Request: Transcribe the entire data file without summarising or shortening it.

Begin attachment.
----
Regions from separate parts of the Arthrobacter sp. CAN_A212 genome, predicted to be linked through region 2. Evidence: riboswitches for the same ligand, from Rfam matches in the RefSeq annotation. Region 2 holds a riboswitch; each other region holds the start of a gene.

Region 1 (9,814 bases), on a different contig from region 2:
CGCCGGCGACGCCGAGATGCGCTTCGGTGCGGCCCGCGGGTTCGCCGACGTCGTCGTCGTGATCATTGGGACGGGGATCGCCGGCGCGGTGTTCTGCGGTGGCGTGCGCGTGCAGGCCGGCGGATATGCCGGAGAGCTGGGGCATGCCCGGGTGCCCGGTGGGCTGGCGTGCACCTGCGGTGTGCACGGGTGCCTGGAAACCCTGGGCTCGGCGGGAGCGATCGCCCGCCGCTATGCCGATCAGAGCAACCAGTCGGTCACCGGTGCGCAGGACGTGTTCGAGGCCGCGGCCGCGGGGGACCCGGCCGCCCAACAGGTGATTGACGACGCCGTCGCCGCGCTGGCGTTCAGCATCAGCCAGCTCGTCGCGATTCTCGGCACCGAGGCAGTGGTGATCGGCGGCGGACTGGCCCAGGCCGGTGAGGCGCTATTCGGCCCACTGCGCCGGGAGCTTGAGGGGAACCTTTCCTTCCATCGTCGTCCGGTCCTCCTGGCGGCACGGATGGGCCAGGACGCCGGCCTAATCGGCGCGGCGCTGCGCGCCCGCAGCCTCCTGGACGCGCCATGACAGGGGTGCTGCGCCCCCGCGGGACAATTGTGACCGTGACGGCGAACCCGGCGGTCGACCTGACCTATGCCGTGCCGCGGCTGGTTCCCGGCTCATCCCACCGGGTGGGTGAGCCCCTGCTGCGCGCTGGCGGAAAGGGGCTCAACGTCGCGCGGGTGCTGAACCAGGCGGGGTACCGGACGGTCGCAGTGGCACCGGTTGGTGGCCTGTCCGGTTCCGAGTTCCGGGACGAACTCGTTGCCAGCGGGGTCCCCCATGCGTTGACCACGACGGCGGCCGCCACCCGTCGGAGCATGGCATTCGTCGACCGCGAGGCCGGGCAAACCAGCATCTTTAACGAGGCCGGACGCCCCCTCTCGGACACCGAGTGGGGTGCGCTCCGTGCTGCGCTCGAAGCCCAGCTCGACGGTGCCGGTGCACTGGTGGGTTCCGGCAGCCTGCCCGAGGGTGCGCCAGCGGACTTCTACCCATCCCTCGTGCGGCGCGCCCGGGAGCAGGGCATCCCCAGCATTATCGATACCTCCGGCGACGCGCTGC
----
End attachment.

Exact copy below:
Regions from separate parts of the Arthrobacter sp. CAN_A212 genome, predicted to be linked through region 2. Evidence: riboswitches for the same ligand, from Rfam matches in the RefSeq annotation. Region 2 holds a riboswitch; each other region holds the start of a gene.

Region 1 (9,814 bases), on a different contig from region 2:
CGCCGGCGACGCCGAGATGCGCTTCGGTGCGGCCCGCGGGTTCGCCGACGTCGTCGTCGTGATCATTGGGACGGGGATCGCCGGCGCGGTGTTCTGCGGTGGCGTGCGCGTGCAGGCCGGCGGATATGCCGGAGAGCTGGGGCATGCCCGGGTGCCCGGTGGGCTGGCGTGCACCTGCGGTGTGCACGGGTGCCTGGAAACCCTGGGCTCGGCGGGAGCGATCGCCCGCCGCTATGCCGATCAGAGCAACCAGTCGGTCACCGGTGCGCAGGACGTGTTCGAGGCCGCGGCCGCGGGGGACCCGGCCGCCCAACAGGTGATTGACGACGCCGTCGCCGCGCTGGCGTTCAGCATCAGCCAGCTCGTCGCGATTCTCGGCACCGAGGCAGTGGTGATCGGCGGCGGACTGGCCCAGGCCGGTGAGGCGCTATTCGGCCCACTGCGCCGGGAGCTTGAGGGGAACCTTTCCTTCCATCGTCGTCCGGTCCTCCTGGCGGCACGGATGGGCCAGGACGCCGGCCTAATCGGCGCGGCGCTGCGCGCCCGCAGCCTCCTGGACGCGCCATGACAGGGGTGCTGCGCCCCCGCGGGACAATTGTGACCGTGACGGCGAACCCGGCGGTCGACCTGACCTATGCCGTGCCGCGGCTGGTTCCCGGCTCATCCCACCGGGTGGGTGAGCCCCTGCTGCGCGCTGGCGGAAAGGGGCTCAACGTCGCGCGGGTGCTGAACCAGGCGGGGTACCGGACGGTCGCAGTGGCACCGGTTGGTGGCCTGTCCGGTTCCGAGTTCCGGGACGAACTCGTTGCCAGCGGGGTCCCCCATGCGTTGACCACGACGGCGGCCGCCACCCGTCGGAGCATGGCATTCGTCGACCGCGAGGCCGGGCAAACCAGCATCTTTAACGAGGCCGGACGCCCCCTCTCGGACACCGAGTGGGGTGCGCTCCGTGCTGCGCTCGAAGCCCAGCTCGACGGTGCCGGTGCACTGGTGGGTTCCGGCAGCCTGCCCGAGGGTGCGCCAGCGGACTTCTACCCATCCCTCGTGCGGCGCGCCCGGGAGCAGGGCATCCCCAGCATTATCGATACCTCCGGCGACGCGCTGC